So everyone in the world is worried about high gas prices. Or not. Because they really matter. Or not.
That sums up the current razor-sharp state of thinking about the recent rise of gasoline prices to $3.65 a gallon nationally, with $4 a gallon probably coming soon to a gas pump near you. Crude oil at last check was up to $109 a barrel on the Nymex at lunchtime on Friday.
Let's start with economists. They don't much care about gas prices, apparently.
Barclays Capital economist Peter Newland today wrote that the climb in prices has been gentle enough to let consumers adjust to it:
"The effect on growth of a rise in energy prices depends importantly on the abruptness of the increase," he told clients. "We found that, given a gradual and temporary rise, consumers are able to adjust saving patterns to smooth consumption, minimising the impact."
What are you paying at the pump? We want pictures of your receipts and the gas price signs you're seeing in your hometown. Send them to us at firstname.lastname@example.org.
Economists at Capital Economics, who have been fairly bearish on the global economy this year, say this is not the recession trigger they're looking for. They point out that U.S. gasoline prices are closely correlated to Brent crude prices in London, not the Nymex crude oil prices we're used to seeing. Those Brent crude prices are at an even-scarier $125 a barrel -- and yet that is only consistent, historically speaking, with U.S. gas prices of less than $4 a gallon:
"The recent $15 a barrel rise in the price of Brent crude oil, to just over $125, represents a relatively modest increase," they wrote in a note to clients. "The price of crude oil is still slightly below where it was at this time last year and, even allowing for a modest rise, retail gasoline prices can be expected to remain well below the $4.00 a gallon mark."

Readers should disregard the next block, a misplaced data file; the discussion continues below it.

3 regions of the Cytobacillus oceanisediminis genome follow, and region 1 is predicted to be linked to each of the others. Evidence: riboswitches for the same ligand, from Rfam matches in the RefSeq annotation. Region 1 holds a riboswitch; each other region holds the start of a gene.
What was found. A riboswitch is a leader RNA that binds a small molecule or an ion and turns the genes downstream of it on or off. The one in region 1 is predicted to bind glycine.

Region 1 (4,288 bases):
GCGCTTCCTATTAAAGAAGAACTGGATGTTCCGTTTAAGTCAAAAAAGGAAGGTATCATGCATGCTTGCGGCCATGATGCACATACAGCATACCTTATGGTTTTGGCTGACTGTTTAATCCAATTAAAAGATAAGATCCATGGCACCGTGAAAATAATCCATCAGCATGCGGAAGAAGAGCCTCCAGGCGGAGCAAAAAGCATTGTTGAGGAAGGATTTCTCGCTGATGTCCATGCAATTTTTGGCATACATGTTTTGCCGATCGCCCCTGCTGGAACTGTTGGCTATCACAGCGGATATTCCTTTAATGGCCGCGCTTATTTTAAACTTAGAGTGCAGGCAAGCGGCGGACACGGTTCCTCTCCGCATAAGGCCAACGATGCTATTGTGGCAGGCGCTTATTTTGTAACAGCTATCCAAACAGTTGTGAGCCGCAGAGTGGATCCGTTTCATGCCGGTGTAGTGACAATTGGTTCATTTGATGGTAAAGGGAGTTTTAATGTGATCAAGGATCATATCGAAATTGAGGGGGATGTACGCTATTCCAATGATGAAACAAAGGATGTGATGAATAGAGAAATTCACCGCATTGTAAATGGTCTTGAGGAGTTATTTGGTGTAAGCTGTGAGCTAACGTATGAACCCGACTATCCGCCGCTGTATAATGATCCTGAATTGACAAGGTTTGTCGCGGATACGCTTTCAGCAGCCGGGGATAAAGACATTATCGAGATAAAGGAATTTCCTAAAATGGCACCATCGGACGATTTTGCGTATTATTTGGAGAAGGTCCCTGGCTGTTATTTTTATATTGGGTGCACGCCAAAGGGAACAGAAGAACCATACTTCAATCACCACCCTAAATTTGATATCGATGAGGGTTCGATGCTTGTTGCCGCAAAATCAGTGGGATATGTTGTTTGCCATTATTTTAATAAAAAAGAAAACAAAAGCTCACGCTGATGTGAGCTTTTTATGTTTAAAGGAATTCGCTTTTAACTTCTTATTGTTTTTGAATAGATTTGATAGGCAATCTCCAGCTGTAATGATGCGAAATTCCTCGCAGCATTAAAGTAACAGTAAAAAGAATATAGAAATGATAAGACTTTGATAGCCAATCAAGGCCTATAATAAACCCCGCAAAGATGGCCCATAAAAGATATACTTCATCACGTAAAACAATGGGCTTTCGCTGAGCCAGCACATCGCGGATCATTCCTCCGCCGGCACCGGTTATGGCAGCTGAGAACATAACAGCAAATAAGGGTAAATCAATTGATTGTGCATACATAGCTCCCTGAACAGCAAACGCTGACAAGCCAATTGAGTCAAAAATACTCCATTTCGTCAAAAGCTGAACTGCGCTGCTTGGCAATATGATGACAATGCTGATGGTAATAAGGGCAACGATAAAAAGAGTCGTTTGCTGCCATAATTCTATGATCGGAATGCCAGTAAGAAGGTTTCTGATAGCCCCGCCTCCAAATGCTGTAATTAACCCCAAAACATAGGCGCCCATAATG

Four dollars a gallon is at least a psychological barrier, at which the national panic level about higher gas prices shifts into higher gear. If we don't get there, we will have less of a freakout.
Several other economists told Reuters on Thursday that the surge in gas prices was still at low risk of causing a national panic, pointing out this year's gain hasn't been nearly as fast as last year's, and that this year's gain has been offset by collapsing natural-gas prices and a warm winter.
Joe Weisenthal at Business Insider wrote that, based on a look at Google searches for "gas prices," people aren't all that worried about gas prices. Maybe the relatively slow climb in prices could help explain that.
Weisenthal also claims that any concern about gas prices is all so much media hype. That's a weaker case.
People are at least keeping a wary eye on the price of gas -- even if they're not all holding prayer vigils over it. For a lot of consumers without access to mass transit, higher gas prices are imminently noticeable. And they're a sort of tax: You've got to pay for gasoline in order to go to work. You don't have to pay for that night out at the movies. If gas prices go high enough, you'll have to choose between the two.
"Rising gasoline prices tend to curb spending on discretionary service items like dining out, entertainment and consumer electronics, which given the weak pace of spending does not bode well for growth this quarter," Bloomberg economist Richard Yamarone wrote today, (via Barry Ritholtz.)
President Obama felt concerned enough about gas prices to talk extensively about them yesterday, and Republicans apparently feel they can use this as a weapon against him in the election.
For now, the economists seem to have the better side of this argument, God help us all. Gas prices really haven't risen that quickly -- yet -- and the economy seems to be better cushioned to handle the blow than it was a year ago.
Pricier gas does not seem to have dented consumer moods yet. The University of Michigan's consumer sentiment index for February ticked up to 75.3 from 75 in January, the highest in a year.
Maybe that sentiment index would be higher if not for the rise in gas prices, but consumers for now have enough other good stuff happening -- slightly better job market, slightly higher stock prices -- to help ease their pain.
"The recent news on the jobs front is cause for some hope that the future will look brighter, but as gasoline prices rise consumer confidence takes a beating," warned Chris Christopher, economist at IHS Global Insight.